Wednesday June 07, 2017 23:30
Thursday is a huge day for the market, with the ECB meeting, general elections in the U.K., and former FBI director James Comey’s testimony. But, one analyst said he is looking through these events and focusing on the Fed meeting instead.
“I don’t think any of these events will have a huge bearing on gold. The gold market is cuing off more U.S.-centric pricing mechanisms. If the ECB does disappoint to an extent, then you could see the euro fall, which could be positive for the dollar index, and gold could come off a few bucks. But, I don’t expect gold to have a big move on the ECB,” Chris Weston, chief market strategist at IG in Australia, told Kitco News in a telephone interview.
Weston explained that most people have positioned their portfolio in light of the ECB adopting a softly cautious approach. “There is no need to rock the boat too greatly,” he noted.
In terms of the U.K. general election, Weston doesn’t see it as a big gold mover either. “The election is going to be fairly well contained within the U.K. assets — pound will be very sensitive,” he said.
Instead, Weston is monitoring two other things that he believes have a high impact on gold prices — inflation-adjusted bond yields (there is a very strong correlation between them and gold prices) and next week’s Fed meeting.
“Real yields will have absolutely no impact from the ECB and the U.K. election. That is the bottom line,” he pointed out.
Overall, Weston is positive on gold at the moment. “I’ve got an optimistic bias on gold, a progressively cautious one. It will turn out to be an outright bullish bias on gold if we could close above $1,295, which was, of course, the April high. We had a test of $1,295, we rejected that level and now we need to see a closing break. Otherwise, the markets will roll back to $1,260-$1,250 in the short to medium term.
‘Future pace of Fed rate hikes is key’
Next week’s Fed meeting has a far bigger importance for gold than any other event this week, Weston said.
“Future rate hikes are key. I wouldn’t even be looking too much at the June rate because the Fed will raise the funds rate. Just by looking at market pricing, you realize that it was almost a done deal for some time and the Fed hasn’t pushed back on that view.”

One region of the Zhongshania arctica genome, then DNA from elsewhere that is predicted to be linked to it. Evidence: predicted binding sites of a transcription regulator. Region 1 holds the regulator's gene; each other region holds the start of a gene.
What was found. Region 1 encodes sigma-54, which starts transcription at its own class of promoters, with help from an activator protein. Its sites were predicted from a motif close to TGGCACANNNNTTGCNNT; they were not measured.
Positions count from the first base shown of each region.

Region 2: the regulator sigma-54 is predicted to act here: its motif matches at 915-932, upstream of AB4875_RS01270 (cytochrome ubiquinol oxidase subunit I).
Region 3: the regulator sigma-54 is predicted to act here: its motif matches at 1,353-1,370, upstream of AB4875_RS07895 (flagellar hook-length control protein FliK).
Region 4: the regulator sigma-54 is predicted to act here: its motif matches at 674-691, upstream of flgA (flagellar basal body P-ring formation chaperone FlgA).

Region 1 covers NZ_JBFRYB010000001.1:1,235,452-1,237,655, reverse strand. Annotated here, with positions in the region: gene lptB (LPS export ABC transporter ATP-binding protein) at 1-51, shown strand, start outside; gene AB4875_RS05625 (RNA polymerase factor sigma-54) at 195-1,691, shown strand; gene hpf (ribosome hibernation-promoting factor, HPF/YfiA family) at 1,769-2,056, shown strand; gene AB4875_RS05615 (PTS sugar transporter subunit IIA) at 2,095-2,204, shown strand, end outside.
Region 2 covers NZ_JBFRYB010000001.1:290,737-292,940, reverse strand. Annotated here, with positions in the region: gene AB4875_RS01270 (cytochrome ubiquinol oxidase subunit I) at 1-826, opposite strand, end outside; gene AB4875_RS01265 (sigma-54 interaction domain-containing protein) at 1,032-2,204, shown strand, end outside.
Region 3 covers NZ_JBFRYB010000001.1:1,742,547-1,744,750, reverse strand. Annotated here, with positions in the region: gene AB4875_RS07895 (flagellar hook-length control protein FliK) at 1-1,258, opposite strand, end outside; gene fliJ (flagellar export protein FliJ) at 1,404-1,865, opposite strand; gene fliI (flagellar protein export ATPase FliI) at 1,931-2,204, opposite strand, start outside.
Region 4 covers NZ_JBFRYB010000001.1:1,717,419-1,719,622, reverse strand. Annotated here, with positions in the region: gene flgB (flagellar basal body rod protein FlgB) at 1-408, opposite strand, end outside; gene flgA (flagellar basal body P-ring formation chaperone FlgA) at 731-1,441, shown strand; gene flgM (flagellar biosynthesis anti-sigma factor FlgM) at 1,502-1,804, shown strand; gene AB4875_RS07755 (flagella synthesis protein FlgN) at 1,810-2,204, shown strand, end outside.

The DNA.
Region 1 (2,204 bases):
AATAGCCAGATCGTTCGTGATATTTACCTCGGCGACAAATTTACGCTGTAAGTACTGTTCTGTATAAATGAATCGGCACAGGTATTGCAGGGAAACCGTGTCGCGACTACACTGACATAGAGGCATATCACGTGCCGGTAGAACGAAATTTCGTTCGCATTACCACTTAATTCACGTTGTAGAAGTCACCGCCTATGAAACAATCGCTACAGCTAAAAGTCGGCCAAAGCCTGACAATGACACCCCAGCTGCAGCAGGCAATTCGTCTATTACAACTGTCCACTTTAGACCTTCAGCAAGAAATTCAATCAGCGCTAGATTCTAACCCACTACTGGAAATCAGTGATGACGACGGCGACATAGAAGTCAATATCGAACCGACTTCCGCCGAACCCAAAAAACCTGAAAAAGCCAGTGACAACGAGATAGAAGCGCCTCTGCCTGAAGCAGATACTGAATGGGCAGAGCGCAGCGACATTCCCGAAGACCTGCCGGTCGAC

The market is currently pricing in well above 90% probability of a rate hike during the two-day monetary policy meeting on June 13-14.
“We’ve got very predictable central bank policy. And the Fed doesn’t like to surprise the market these days,” Weston noted.
Some of the important things to look at in the Fed statement include the central bank’s growth and inflation forecasts.
“We are going through a weak period of U.S. growth and the Fed has classified it as transitory, and now they’ve got a chance to show how that soft data affects their views. And there is a decent chance we will get core inflation taken down from the current expectations of 1.9% to 1.7%,” Weston explained. “How certain is the Fed that this period of soft data is transitory and are we going to have a spring back to 2.5%-3% growth in the Q2? If we are going to see a real determination, that could be bad for gold.”
The other key thing to keep an eye on is the “normalization" of the Fed’s $4.5 trillion balance sheet. The Fed already talked more openly in the minutes about using its balance sheet.
“In September, the Fed could announce a more effective use of their balance sheet and allow it to run off in October meeting,” the IG analyst pointed out.
Weston currently projects a rate hike in June and then another one in December, but the latter one is not certain at this point.
When answering a question if gold could finally break above the key psychological $1,300 level this summer, Weston said: “If you want to be bullish on gold, you need to be bearish on the U.S. economy and not see the signs of the turnaround most people expect.”
“If I was a gold bull, I would be keeping the focus firmly on U.S. data, which has been quite weak relative to expectations. If we don’t see a turnaround in the U.S. data, and deterioration continues, then we will see the continued flattening of the U.S. curve, real yields will continue to push lower and that is going to push gold up,” he said. “The Fed sees the weak data as transitory and we are concerned that it is not. And in that situation, gold would be in a really good place, but most people don’t expect that to happen.”